8 IIn setting out the vision and priorities for action for a future first government of Scotland, the paper appears to edge towards becoming a manifesto document for a future election. Whatever the precise political nature of the White Paper it does set out many of the priorities which a future government, if elected, could choose to pursue but there still remain unanswered questions to which many people will want a response before the referendum vote. The paper states that a vote for yes would mean that the most important decisions about our economy and society will be taken by the people of Scotland (page i). In the event of independence, that would be the role which the elected Scottish Government and Parliament would perform on behalf of people in Scotland. Independence does not mean that a state can act totally independently without regard to other states because, in the modern world, a state is obliged to act along with other states in many ways. A state can decide whether or not to enter into international agreements (including the EU) but having done so it is obliged to act in accordance with whatever obligations those agreements set out. States are also subject to a range of de facto constraints including the reaction of other states, markets and international institutions. The White Paper, therefore, is attempting to set out where the most important decisions for the Scottish economy and society would be taken. Independence from the UK is the main political objective which would locate all decision making about policy and law to Scotland. Membership of the EU is another policy decision which the White Paper adopts. This involves ceding decision making power to the European institutions in which Scotland would be represented in the event of membership of the EU. In that context, decision making about policy and law operates within the framework of the treaties and the laws which come from the European institutions. We believe that certain pillars should underpin Scotland s constitutional future and constitutional structures, in the event of a yes vote in the referendum. We will comment at a later date on the Scottish Government s recent Consultation Paper on their draft Scottish Independence Bill which was published on 16 June For present purposes, we simply highlight the fundamental constitutional pillars we consider of importance. 1. Rule of law and commitment to human rights In the event of independence the rule of law must be paramount and form the basis of any new constitutional arrangements. Concomitant with that principle is a commitment to maintain the human rights of all people in Scotland, to respect liberty within the law and to ensure accountable government. 2. Legal certainty The need for as much legal certainty as possible at the point of independence is key. It would have been desirable for voters to know the detail of the proposed relationship both between Scotland and the UK and between Scotland and the EU at the time of the referendum. That seems unlikely but we encourage both sides of the debate to provide as much information as they can to the voters in a way which sets out the issues clearly and which weighs the arguments in a respectful way. 3. Administrative continuity There would also be a need to ensure administrative continuity in the event of independence as regards what are currently reserved areas of administration, particularly on the role and status of the Civil Service and other issues, for example citizenship and immigration, social security, pensions, financial services, company law and equality law. The following chapters of this paper consider some of the proposals contained in the White Paper and explore what would be the consequences of a yes vote based upon the assumption that an independent Scotland would become a member state of the EU and therefore obliged to act in accordance with its rules. Insofar as there are policy choices to be made, these would be for a Scottish Government and Parliament after independence and not by the present Scottish Government in the run-up to the referendum. 8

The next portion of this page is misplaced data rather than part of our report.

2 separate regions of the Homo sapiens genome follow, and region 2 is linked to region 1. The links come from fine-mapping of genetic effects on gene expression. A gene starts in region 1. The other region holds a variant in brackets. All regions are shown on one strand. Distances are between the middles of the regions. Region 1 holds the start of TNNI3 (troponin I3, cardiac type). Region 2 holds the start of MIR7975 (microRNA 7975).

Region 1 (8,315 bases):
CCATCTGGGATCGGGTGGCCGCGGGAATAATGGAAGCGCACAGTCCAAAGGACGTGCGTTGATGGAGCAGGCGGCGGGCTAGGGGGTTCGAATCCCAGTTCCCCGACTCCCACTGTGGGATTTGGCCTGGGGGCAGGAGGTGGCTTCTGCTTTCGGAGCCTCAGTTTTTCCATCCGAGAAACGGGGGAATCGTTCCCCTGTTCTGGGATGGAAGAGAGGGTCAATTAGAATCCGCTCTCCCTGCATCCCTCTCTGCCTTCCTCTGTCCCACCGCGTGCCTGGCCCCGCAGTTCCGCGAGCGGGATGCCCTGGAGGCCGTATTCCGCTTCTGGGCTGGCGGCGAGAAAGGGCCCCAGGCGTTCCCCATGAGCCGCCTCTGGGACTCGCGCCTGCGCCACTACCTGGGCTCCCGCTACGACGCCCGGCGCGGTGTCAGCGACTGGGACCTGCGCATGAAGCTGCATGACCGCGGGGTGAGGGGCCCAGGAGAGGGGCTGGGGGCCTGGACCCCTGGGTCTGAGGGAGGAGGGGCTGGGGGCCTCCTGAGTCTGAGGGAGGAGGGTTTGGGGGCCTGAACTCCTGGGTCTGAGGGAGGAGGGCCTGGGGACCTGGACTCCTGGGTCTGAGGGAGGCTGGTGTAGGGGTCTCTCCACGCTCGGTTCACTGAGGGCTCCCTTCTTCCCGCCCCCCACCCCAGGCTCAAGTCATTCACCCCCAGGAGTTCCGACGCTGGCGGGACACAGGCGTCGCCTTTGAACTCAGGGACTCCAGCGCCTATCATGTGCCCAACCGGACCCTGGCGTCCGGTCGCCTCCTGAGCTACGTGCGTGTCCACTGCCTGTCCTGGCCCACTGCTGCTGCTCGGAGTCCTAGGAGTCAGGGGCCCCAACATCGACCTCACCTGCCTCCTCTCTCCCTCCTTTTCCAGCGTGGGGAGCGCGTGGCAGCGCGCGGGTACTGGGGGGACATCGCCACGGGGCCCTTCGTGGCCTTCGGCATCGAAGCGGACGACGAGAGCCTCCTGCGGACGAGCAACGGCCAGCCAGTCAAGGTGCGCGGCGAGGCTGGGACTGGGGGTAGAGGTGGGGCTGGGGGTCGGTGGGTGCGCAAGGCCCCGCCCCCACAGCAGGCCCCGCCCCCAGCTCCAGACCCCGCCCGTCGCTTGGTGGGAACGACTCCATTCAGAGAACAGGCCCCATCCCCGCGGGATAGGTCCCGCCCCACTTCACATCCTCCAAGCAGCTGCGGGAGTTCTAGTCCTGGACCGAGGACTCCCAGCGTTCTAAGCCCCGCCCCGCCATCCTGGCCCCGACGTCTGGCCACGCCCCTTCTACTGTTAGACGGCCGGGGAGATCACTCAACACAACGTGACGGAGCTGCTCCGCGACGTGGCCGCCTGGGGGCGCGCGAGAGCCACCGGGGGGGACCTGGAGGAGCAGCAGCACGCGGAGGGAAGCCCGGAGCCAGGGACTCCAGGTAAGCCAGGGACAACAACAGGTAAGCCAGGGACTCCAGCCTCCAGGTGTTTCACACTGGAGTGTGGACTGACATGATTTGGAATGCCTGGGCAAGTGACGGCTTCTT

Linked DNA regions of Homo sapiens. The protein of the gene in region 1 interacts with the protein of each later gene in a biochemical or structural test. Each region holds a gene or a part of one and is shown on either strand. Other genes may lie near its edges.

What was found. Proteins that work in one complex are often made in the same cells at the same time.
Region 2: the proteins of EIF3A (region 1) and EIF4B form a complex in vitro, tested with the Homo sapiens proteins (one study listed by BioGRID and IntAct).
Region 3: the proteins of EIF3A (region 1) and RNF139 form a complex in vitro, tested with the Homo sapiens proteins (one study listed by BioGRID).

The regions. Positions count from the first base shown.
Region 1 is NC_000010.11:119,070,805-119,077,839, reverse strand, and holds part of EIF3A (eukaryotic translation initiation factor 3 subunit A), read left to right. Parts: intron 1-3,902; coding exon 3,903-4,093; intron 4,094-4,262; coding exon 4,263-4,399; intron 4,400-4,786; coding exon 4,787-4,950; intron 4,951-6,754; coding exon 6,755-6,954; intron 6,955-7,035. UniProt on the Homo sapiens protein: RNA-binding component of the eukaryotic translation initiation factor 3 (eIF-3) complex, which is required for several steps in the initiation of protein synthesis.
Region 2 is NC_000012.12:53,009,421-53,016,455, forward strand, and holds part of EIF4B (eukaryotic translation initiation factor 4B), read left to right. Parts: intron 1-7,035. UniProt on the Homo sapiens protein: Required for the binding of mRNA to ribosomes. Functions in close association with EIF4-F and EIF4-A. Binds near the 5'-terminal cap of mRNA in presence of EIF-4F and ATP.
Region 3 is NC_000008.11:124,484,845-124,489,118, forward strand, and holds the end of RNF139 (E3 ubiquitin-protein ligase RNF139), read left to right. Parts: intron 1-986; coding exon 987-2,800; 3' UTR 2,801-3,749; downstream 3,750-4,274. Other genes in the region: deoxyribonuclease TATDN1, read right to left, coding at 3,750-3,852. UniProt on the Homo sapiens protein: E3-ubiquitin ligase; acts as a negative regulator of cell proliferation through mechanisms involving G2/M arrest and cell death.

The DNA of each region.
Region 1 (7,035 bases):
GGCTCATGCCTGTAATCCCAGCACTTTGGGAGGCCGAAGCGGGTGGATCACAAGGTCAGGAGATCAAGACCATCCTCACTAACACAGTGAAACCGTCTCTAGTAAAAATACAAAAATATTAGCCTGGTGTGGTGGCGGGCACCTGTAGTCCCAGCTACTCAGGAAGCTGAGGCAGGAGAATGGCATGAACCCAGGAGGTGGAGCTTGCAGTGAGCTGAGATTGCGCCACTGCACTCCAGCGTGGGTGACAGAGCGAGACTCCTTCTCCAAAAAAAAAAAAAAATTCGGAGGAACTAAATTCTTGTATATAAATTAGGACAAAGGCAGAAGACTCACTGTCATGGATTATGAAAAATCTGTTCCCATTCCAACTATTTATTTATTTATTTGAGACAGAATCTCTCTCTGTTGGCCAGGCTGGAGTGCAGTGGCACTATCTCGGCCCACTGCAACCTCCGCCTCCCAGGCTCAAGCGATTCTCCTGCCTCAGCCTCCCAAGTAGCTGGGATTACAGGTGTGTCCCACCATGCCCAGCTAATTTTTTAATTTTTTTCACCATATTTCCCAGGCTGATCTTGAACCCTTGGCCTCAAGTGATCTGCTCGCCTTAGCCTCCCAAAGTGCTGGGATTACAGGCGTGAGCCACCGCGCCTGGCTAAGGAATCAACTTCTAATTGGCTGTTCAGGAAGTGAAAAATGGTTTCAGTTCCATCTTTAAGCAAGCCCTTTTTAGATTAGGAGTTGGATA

9 This section of the paper follows the schematic in the White Paper, part three. Our committees and sub-committees looked at each of the chapters and identified areas in the White Paper where they had expertise and knowledge which enabled them to comment. Accordingly, some areas in the White Paper have been left to others to comment. Finance and the economy In relation to chapter 3 of the White Paper on finance and the economy we have commented on competition law, mergers, procurement and state aid, consumer protection law and taxation. We set out the following issues as a result of our analysis: 1. In the event of independence thought would need to be given to the creation of a Competition Appeal Tribunal or to negotiate a sharing arrangement with the UK Competition Appeal Tribunal. 2. In the event of independence, transitional arrangements would be needed concerning tax law in order to provide certainty for tax payers. 3. In the event of independence, thought would need to be given to aligning the tax system more closely to Scots Law. 4. In the event of independence, thought would need to be given to what competition, merger control and defence procurement arrangements would be established. Health, wellbeing and social protection In relation to chapter 4 of the White Paper on health, wellbeing and social protection we have commented on pensions law. We set out the following issues as a result of our analysis: 1. Thought would need to be given to ensuring that the Scottish Pensions Regulator is in place at independence. 2. In the event of independence thought would need to be given to an early double taxation treaty with the continuing UK (ruk). 3. What projections have the Scottish Government regarding the policy and implementation resources which would be needed to create a Scottish pensions law and administration? Education, skills and employment In relation to chapter 5 of the White Paper on education, skills and employment we have commented on the higher education (HE) issues of tuition fees and research councils. We set out the following issues as a result of our analysis: 1. Thought should be given to providing more detail on the objective justification for the policy concerning tuition fees in the White Paper. 2. Publication of any independent research which underpins the objective justification argument concerning the policy in the White Paper would be helpful. 3. In the event of independence, thought would need to be given to a contingency plan in the circumstances that ruk and Scotland cannot negotiate a shared Research Council. 9